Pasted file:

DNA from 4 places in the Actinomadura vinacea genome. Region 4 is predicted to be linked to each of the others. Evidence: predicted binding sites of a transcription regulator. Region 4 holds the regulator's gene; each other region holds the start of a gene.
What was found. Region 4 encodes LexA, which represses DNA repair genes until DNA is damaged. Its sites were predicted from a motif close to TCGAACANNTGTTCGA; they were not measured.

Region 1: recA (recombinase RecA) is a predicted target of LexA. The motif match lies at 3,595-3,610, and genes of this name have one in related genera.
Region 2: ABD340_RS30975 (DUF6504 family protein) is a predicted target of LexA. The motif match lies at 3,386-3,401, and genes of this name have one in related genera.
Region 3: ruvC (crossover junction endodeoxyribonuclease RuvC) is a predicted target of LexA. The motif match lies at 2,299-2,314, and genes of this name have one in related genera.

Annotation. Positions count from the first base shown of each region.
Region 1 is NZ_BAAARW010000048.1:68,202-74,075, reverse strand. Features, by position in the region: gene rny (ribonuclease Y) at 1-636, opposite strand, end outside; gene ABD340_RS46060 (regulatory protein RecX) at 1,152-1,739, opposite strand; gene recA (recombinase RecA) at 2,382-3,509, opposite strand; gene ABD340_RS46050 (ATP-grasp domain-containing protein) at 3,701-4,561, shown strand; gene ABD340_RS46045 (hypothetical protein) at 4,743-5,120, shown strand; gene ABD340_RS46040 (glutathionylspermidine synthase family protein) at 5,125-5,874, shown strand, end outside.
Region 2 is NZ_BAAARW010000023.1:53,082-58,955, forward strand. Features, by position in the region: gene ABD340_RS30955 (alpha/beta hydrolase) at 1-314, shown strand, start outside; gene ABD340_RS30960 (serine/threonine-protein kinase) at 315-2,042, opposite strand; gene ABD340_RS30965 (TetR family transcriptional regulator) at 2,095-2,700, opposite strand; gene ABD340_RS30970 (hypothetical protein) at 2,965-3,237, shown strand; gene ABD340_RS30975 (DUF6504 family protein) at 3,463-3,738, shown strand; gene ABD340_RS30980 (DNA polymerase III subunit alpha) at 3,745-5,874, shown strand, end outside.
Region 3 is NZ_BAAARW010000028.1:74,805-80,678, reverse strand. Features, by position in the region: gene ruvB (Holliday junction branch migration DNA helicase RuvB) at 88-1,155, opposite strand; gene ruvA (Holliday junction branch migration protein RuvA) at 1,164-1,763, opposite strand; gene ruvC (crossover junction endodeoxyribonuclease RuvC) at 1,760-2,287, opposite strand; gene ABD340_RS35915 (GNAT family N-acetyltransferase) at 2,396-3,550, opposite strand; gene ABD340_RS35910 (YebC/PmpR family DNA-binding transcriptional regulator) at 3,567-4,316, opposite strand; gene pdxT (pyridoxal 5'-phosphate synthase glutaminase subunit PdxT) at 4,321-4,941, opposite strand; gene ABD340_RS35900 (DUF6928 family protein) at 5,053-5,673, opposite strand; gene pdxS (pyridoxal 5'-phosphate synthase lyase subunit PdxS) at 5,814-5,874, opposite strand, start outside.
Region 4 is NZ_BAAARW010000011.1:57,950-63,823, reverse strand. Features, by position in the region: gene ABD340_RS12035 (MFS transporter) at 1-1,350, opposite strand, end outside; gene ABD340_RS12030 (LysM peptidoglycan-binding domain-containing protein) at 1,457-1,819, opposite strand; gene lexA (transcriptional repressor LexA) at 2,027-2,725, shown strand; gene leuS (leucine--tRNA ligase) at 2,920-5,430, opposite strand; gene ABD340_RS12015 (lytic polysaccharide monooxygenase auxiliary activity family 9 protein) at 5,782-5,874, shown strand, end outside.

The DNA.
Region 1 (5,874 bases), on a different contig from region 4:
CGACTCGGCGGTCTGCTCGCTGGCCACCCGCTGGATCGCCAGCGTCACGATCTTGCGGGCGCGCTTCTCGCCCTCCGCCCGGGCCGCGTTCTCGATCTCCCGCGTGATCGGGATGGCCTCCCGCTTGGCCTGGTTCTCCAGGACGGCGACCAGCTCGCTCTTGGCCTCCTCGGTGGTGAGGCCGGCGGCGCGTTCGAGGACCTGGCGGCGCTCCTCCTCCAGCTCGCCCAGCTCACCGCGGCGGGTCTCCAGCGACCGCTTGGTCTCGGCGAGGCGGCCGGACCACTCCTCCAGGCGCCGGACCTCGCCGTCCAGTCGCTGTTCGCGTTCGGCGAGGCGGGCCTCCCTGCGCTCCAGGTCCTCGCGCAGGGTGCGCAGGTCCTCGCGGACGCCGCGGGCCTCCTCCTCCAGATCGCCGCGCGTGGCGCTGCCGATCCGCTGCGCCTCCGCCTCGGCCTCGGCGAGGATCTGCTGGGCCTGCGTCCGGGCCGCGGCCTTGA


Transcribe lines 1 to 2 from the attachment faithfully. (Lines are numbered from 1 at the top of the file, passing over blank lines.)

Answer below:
DNA from 4 places in the Actinomadura vinacea genome. Region 4 is predicted to be linked to each of the others. Evidence: predicted binding sites of a transcription regulator. Region 4 holds the regulator's gene; each other region holds the start of a gene.
What was found. Region 4 encodes LexA, which represses DNA repair genes until DNA is damaged. Its sites were predicted from a motif close to TCGAACANNTGTTCGA; they were not measured.